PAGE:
Spawning Methods

Spawning Methods

Sexually, fish can be classified into two groups: the sexually dimorphic and the sexually isomorphic species. The sexually dimorphic species show obvious primary and secondary characteristics of their gender. The males of this species are often larger and more colorful, and they usually have a much more elaborate finage. The sexually isomorphic species show hardly any apparent differences in the two sexes. It is therefore very difficult to distinguish between the two sexes in this group. Often, the only deciding factor could be the shape of the genital papilla. This becomes visible at the time of spawning. In some of these species, the female have a more rounded belly or is slightly larger than the males. There are some species that show no visible difference at all between the two sexes.

External fertilization followed by egg laying is the way most fish in aquariums will reproduce. Egg layers are classified into five groups:

Egg Scatterers

These species, as the name indicates, scatter their eggs on any surface. The eggs may be adhesive or non adhesive. After laying eggs, the parents do not look after them, and may even eat their own eggs. These are mostly schooling fish, and they often spawn in groups. Their eggs hatch fairly quickly.

Egg Depositors

These fish deposit their eggs somewhere on the substrate. They lay fewer eggs than egg scatterers. Some species within this group show advanced care for the eggs and fry. They will deposit eggs in an enclosure, cave, a pit or similar, and protect and clean the eggs. Some species of Cichlids come under this category. Not all egg depositing species care for their young. Some just deposit their eggs and then abandon them. Egg depositing species generally don’t eat their own eggs. Their eggs are usually larger than those of the scatterers.

Mouth Brooders

There are two basic types of mouth brooders. In some species, the female fish carries the eggs and/or larvae in its mouth. The female in this group receives a mouthful of sperm from the male, and the fertilization takes place in the mouth of the female. In the second type of mouthbreeders, the females lay the eggs on a substrate and guard these eggs till they hatch. Once the eggs hatch, she picks up the fry and carries them in her moth till the fry have become a little bigger. There are also paternal mouthbrooders where the offspring is carried by the male fish.

Nest Builders

These fish build a kind of nest that is made of plant debris and saliva. They may also dig a pit in the substrate to lay eggs. They take care of their young ones.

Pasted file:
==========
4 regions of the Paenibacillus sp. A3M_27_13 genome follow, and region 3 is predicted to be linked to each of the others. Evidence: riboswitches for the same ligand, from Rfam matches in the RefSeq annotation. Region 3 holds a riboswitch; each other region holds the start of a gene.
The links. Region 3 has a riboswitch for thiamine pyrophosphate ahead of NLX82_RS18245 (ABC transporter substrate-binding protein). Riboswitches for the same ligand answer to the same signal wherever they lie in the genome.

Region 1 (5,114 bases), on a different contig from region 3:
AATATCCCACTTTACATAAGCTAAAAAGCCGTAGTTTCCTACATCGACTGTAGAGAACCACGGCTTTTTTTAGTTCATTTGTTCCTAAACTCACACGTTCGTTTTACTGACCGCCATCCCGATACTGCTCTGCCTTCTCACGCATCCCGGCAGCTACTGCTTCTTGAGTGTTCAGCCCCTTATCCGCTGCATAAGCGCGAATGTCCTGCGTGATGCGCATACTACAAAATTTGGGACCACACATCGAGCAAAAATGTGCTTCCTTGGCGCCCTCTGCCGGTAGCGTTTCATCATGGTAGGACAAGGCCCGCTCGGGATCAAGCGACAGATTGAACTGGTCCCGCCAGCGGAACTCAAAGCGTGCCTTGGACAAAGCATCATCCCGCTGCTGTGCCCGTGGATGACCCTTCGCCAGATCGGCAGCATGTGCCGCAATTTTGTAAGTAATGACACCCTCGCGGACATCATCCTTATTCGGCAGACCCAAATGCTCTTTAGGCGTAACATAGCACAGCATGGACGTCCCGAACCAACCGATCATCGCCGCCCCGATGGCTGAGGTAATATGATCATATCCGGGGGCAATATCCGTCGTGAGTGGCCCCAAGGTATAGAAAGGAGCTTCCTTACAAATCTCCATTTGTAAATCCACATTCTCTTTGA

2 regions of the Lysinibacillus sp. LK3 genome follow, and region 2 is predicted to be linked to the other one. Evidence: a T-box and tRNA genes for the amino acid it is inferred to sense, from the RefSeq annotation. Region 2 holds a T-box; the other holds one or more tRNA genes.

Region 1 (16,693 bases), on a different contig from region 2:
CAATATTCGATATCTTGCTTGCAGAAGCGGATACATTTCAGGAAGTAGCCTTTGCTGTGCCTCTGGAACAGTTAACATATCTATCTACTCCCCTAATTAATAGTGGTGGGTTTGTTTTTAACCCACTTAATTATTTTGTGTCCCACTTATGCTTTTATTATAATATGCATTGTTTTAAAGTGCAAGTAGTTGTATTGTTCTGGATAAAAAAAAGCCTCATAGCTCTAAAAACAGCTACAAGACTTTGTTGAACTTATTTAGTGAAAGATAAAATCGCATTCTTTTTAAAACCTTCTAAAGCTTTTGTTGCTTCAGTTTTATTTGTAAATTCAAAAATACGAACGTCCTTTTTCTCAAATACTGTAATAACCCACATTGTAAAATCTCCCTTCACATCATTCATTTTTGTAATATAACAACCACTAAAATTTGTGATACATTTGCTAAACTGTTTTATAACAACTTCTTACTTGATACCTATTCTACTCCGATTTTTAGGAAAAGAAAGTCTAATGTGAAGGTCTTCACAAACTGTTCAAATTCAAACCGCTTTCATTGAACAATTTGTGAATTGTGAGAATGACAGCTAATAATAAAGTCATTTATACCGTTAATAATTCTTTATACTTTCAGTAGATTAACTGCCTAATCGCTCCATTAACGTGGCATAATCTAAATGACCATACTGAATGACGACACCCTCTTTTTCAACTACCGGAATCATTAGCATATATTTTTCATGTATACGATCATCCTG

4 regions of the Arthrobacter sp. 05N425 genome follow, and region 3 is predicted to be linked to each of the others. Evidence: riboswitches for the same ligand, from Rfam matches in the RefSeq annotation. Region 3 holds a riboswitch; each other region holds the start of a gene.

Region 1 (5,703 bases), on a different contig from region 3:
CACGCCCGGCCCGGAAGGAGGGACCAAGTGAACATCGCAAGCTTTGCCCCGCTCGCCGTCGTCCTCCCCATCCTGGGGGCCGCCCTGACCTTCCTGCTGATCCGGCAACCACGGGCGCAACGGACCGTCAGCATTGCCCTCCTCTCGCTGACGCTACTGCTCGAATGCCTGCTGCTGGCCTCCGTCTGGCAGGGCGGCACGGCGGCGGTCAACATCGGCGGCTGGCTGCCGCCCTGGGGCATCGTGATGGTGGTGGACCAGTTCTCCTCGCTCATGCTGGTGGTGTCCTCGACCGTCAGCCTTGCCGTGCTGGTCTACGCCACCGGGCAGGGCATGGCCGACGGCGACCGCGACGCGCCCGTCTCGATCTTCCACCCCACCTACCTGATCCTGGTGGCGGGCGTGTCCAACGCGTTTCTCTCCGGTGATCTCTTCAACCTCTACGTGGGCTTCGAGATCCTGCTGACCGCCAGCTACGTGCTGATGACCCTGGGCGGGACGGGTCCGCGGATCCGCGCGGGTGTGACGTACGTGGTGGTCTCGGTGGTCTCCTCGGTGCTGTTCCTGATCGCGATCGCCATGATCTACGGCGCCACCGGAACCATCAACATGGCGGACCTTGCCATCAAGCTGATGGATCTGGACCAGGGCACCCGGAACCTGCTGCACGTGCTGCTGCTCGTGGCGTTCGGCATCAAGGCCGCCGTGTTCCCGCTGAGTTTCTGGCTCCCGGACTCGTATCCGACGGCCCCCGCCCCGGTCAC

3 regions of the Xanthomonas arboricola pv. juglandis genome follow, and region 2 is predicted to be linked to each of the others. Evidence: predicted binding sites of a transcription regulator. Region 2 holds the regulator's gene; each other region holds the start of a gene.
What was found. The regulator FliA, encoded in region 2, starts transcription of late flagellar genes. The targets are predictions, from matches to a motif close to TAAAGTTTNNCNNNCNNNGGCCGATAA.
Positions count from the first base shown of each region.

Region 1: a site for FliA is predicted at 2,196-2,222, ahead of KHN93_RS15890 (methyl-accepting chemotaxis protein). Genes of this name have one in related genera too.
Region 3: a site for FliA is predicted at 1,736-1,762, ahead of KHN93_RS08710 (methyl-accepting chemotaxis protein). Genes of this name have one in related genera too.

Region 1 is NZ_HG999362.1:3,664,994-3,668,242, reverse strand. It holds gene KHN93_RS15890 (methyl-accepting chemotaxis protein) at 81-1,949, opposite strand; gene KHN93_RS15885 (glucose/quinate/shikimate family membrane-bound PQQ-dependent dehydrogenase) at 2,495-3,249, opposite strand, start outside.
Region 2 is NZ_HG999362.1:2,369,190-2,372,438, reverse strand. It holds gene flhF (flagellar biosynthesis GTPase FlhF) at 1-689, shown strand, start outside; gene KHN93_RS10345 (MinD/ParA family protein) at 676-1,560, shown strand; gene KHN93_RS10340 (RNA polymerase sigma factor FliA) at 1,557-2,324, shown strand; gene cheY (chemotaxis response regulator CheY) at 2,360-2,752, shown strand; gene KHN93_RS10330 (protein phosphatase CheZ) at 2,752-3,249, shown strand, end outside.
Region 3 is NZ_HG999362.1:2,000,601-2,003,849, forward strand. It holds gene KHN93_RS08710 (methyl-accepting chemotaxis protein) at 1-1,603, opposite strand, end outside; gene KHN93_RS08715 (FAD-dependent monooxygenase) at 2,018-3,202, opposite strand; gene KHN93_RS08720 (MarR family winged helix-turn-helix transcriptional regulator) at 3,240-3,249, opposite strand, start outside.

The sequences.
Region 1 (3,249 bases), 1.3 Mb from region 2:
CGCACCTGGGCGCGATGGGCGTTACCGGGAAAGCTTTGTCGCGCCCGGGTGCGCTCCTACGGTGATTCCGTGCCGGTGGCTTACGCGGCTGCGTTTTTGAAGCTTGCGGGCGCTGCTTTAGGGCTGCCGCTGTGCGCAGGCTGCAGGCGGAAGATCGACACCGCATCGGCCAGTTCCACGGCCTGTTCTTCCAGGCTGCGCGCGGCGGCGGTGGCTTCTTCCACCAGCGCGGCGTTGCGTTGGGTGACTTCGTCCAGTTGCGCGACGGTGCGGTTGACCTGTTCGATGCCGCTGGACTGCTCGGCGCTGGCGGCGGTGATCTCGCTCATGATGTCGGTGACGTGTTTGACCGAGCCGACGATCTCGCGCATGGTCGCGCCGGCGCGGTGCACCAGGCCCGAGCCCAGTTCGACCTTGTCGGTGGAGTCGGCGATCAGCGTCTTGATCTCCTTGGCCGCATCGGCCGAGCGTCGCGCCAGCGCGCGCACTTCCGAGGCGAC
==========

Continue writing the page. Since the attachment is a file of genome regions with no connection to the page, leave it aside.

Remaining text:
Livebearers are fish that do not lay eggs. The fry come already hatched out of the mother fish. Livebearers are able to give birth to young ones because of internal fertilization which takes place inside the female. Sometimes contact between the cloacal apertures of the male and female fish leads to fertilization. In some species, the eggs produced by the livebearer will be heavily yoked. In other species, the young are in direct contact with the mother and are fed and nourished by her. In this case, the mother carrying the young ones needs more nutrition and overall care.

Fry of livebearing fish usually takes about 30-32 days to develop. Many factors will affect this development period, e.g. the water temperature, the female's age and her level of nutrition. The good thing about livebearer females is that they are immediately ready to breed again after they drop their young ones. The competition to get to these females is intense among the males.

For beginners livebearers are the easiest fish to breed. If given enough space, the livebearers will do most of the hard work. Once the fry become noticeable and have started swimming, they need to be removed from the aquarium unless the aquarium is densely planted. Failure to do so will surely land a large percentage of them into the stomachs of bigger fish. Many people breed livebearers to provide food for predatory fish. Some livebearers will cross breed with other fish and to avoid hybridization these species should not be kept together.

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